This week, I’m writing from the beautiful French coastal town of Montalivet. My husband and I take an annual holiday here to visit friends and spend some much needed time in the sun. While the weather has been reluctant to give us that time in the sun, we’re determined to enjoy ourselves, wrapping up to take walks in defiance of the wind and in hope of better weather.
Like any avid fiber crafter, my packing wouldn’t have been complete without a few portable projects to help pass the time on trains, on the beach, or, in our case, in the cabin waiting for the rain to stop…
One of the projects I brought uses English paper piecing (EPP), which is a technique that I’ve never tried before.
A little over three weeks ago, I attended a webinar sponsored by the Modern Quilt Guild and hosted by the wonderful Anna Boenish. Anna and I met at QuiltCon 2016 and clicked instantly. She is both an incredible human rights activist and an insanely talented quilter. Her favorite technique is EPP.
After the webinar, armed with this exciting new technique and inspired by Anna’s love of using EPP for apparel embellishment, I decided to make an inverted pink triangle surrounded by hexagons and appliqué the piece to a top that I will wear to CSD in Köln.
In Germany, CSD is what we call Gay Pride in the States. CSD stands for Christopher Street Day and is a reference to the Stonewall riots of June 28, 1969, which took place on Christopher Street in Manhattan, NY. The idea of wearing an inverted pink triangle to a German CSD appeals to me for a number of reasons, not least of which is to make a statement on rhetoric being spouted by a right-wing party called the AfD (Alernativ für Deutschland), which is growing in popularity.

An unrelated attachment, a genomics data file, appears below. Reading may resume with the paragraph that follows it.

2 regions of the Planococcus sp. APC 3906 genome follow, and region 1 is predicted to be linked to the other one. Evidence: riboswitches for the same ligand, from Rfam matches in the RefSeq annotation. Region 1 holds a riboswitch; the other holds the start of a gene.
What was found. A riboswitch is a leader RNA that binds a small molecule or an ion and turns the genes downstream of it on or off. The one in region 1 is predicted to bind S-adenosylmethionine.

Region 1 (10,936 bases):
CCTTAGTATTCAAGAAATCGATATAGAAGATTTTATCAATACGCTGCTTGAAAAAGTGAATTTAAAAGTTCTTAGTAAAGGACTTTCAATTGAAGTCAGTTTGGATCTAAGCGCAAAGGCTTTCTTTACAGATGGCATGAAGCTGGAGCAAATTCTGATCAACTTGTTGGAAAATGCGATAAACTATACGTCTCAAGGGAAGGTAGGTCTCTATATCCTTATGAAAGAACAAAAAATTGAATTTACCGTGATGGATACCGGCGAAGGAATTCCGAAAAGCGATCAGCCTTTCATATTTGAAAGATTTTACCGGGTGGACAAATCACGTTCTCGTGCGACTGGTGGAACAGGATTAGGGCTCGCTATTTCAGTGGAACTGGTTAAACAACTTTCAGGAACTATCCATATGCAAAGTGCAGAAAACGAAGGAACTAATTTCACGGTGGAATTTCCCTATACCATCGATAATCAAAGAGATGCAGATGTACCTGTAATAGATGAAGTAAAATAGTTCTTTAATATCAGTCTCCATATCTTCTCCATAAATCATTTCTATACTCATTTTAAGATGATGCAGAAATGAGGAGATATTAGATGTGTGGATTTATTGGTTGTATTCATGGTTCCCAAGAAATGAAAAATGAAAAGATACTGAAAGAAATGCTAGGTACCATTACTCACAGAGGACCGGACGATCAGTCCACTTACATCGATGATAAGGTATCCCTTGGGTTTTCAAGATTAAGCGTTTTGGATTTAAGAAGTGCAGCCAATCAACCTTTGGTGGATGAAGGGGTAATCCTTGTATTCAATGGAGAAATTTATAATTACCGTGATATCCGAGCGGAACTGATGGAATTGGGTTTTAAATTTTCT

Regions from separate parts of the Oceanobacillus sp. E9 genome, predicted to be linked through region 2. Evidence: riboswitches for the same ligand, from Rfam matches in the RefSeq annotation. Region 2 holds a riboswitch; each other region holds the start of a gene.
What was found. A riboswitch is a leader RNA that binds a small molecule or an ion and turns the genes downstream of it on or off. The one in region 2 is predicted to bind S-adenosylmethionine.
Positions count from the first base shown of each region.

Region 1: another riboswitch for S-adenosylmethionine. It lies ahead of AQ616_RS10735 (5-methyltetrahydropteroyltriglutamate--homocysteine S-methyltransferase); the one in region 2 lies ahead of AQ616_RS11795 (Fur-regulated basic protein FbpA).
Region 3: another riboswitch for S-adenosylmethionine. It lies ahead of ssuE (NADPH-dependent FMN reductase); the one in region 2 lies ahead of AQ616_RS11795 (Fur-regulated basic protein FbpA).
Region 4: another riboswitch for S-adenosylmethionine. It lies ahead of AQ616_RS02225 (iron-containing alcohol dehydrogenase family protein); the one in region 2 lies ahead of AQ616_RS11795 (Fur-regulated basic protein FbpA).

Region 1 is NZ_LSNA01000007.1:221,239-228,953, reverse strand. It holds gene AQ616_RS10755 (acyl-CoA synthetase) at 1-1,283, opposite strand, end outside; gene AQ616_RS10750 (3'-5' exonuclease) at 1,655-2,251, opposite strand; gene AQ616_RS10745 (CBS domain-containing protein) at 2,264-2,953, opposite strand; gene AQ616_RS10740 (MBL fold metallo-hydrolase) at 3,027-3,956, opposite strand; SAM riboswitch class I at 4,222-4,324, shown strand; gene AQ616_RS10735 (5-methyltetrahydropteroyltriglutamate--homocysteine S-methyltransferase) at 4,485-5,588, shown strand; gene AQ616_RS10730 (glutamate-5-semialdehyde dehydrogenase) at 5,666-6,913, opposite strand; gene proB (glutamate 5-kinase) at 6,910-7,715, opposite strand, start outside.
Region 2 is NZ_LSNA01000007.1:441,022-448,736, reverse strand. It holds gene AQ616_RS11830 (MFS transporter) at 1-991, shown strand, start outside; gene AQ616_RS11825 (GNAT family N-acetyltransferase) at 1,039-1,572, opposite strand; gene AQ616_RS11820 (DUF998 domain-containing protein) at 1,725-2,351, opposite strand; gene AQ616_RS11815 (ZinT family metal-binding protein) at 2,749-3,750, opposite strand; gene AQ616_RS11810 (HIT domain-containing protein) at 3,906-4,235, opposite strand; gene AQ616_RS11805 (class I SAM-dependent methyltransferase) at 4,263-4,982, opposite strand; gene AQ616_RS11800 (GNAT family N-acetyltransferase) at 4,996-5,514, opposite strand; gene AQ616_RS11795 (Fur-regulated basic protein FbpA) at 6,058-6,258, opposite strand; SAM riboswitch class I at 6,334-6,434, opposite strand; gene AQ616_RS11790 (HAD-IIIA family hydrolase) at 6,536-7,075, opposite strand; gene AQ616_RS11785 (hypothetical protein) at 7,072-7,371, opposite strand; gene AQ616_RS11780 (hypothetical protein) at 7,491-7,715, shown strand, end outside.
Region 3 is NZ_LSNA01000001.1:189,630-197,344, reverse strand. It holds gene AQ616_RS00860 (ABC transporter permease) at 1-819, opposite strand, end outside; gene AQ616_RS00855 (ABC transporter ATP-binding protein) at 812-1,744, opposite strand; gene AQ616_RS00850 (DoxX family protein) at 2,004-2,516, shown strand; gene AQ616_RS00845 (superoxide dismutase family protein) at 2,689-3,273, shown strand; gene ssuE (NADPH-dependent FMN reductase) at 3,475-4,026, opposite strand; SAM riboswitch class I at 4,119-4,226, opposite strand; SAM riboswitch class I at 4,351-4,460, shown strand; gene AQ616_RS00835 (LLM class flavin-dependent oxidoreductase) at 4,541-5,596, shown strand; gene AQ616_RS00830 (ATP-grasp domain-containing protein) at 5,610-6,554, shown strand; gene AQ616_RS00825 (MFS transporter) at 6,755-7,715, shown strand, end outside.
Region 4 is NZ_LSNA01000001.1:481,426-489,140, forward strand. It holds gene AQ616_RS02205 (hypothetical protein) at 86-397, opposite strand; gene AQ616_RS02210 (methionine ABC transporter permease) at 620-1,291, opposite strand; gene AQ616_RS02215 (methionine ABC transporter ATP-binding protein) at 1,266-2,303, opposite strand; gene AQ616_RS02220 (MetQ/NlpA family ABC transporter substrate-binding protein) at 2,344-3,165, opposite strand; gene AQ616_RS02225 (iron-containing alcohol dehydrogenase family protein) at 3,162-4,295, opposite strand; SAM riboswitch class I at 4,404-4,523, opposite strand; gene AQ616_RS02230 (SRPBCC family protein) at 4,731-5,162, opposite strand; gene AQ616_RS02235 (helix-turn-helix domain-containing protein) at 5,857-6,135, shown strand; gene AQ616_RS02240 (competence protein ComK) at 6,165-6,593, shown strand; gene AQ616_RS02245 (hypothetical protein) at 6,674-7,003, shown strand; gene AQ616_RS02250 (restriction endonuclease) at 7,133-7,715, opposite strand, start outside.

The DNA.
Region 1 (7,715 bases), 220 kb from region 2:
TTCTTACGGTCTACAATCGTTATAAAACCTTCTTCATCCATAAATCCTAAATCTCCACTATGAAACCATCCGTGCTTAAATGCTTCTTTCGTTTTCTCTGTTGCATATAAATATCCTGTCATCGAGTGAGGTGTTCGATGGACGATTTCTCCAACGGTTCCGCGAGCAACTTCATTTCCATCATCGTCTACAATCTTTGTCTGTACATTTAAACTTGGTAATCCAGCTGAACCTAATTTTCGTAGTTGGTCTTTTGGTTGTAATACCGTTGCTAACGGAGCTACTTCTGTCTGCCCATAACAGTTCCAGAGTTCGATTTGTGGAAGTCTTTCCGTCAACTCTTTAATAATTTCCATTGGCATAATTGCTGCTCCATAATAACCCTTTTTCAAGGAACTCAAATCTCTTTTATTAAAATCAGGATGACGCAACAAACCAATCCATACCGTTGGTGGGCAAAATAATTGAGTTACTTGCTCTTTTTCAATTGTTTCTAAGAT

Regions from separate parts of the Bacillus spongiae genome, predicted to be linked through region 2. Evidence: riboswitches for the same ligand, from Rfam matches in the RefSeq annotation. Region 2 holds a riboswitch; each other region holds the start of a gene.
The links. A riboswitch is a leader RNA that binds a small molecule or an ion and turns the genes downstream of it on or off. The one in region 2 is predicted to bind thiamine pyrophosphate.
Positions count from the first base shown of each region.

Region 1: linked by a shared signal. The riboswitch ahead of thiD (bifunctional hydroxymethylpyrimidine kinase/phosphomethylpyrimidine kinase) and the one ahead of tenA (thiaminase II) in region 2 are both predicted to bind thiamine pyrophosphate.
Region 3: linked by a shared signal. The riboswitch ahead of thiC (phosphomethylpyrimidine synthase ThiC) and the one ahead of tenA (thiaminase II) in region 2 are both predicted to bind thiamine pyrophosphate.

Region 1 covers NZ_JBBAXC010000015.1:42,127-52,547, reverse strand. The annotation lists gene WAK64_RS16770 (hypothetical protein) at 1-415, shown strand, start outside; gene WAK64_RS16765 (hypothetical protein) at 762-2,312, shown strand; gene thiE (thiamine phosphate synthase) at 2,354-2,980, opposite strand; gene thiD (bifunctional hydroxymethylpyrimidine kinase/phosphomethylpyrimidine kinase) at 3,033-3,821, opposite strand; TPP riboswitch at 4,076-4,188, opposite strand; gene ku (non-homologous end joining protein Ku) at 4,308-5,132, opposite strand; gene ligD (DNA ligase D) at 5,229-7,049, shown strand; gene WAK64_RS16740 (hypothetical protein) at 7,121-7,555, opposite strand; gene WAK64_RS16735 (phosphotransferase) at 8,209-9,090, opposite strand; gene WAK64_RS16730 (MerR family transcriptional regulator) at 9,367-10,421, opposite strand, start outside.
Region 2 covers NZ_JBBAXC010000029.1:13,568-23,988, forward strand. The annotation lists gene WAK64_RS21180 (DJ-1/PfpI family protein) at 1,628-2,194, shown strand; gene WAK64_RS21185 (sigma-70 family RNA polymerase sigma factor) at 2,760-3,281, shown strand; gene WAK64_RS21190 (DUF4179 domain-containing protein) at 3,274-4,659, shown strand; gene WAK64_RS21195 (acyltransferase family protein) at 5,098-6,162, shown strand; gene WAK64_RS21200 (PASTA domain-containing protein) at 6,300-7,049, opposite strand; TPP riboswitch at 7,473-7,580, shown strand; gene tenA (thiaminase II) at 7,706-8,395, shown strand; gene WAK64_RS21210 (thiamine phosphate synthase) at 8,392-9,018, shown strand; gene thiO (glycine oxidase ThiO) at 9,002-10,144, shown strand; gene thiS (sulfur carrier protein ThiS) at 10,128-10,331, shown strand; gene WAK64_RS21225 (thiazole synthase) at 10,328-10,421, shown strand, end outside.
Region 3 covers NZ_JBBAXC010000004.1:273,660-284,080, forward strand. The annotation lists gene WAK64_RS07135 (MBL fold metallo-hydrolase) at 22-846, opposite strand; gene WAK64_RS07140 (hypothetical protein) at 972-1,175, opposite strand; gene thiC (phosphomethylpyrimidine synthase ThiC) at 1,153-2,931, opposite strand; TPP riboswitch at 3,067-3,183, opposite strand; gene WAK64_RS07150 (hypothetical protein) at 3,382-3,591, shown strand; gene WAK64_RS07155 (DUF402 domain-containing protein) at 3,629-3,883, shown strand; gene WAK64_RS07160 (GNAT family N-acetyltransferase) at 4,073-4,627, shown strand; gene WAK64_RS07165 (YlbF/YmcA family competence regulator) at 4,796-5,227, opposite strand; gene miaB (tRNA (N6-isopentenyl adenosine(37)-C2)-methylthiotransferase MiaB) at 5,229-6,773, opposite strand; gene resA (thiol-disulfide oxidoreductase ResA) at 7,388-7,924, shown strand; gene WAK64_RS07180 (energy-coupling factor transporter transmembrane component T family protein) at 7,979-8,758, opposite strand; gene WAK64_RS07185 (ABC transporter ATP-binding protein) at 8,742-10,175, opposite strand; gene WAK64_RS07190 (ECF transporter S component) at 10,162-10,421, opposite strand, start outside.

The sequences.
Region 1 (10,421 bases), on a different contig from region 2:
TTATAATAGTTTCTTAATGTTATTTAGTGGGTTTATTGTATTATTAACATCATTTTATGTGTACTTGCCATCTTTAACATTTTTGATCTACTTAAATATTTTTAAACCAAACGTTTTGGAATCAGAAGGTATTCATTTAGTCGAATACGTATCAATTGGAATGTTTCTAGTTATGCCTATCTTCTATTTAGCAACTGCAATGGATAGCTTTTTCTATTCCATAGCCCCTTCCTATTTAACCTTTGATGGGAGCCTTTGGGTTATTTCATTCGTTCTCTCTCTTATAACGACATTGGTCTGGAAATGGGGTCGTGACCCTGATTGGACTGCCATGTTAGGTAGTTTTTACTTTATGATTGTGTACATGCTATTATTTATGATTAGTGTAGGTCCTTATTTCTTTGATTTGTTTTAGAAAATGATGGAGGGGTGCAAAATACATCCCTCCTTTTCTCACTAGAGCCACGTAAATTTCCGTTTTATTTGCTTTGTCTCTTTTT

I have not finished my piece yet (so please stay tuned for an update where I’ll post the pattern and describe the process in more detail) but recent events have made me want to talk about the project now.
On Monday morning, I was deeply shocked by the news of the shooting in Orlando, Florida. I grew up in Tampa. It felt like it had happened right outside my front door. An insane tornado of random violence had touched down with no warning or reason, hit my home, torn away people like me.
After making sure that my stepmother, who lives near Orlando, was safe, I wept. The ongoing violence is so extreme and so unceasing. Through my tears I sought answers. When will this all end? When will we feel safe again? What gathering will be the next target: a football game? The CSD parade?
This is not a rail against Islamic extremists, nor is it a plea for stricter gun control. There is no room for those conversations here. Here we feel what has happened. Here we send our love and thoughts to the families and friends who are today left with a terrible loss. Here we imagine a world without this violence. Here we do what we do: we create and we heal and we go on, together.
We don’t know when the killings will stop, but that’s not the end we should be seeking as individuals. We instead need to focus on an end to living in fear. We need to find our defiance of the hate and terror and our hope of better days and be determined to find joy.
I’m more determined than ever to finish this project and go to CSD in Köln and wear the top with the pink triangle appliqué; to be with my people; and to celebrate in defiance and hope.
The rain seems to finally be letting up and the wind, nature’s way of moving systems along, is trying hard to create room for the sunlight. I’m standing outside, arms outstretched, letting the warmer air move over my body. I’m still unnerved and uncertain, but one thing is clear: this too shall pass.
UPDATE: The Modern Quilt Guild is organizing a quilt drive for the families of the victims of the shooting. If you would like to participate, please click here. Anyone can submit either quilts or 10″ square blocks, you don’t have to be a MQG member. Thank you MQG for your phenomenal support of the LGBTQ community!
In what ways have you used your craft to make a statement?
Do you find that your craft helps you to cope with difficult times?
Have you ever attended a Modern Quilt Guild webinar? If so, what did you think?
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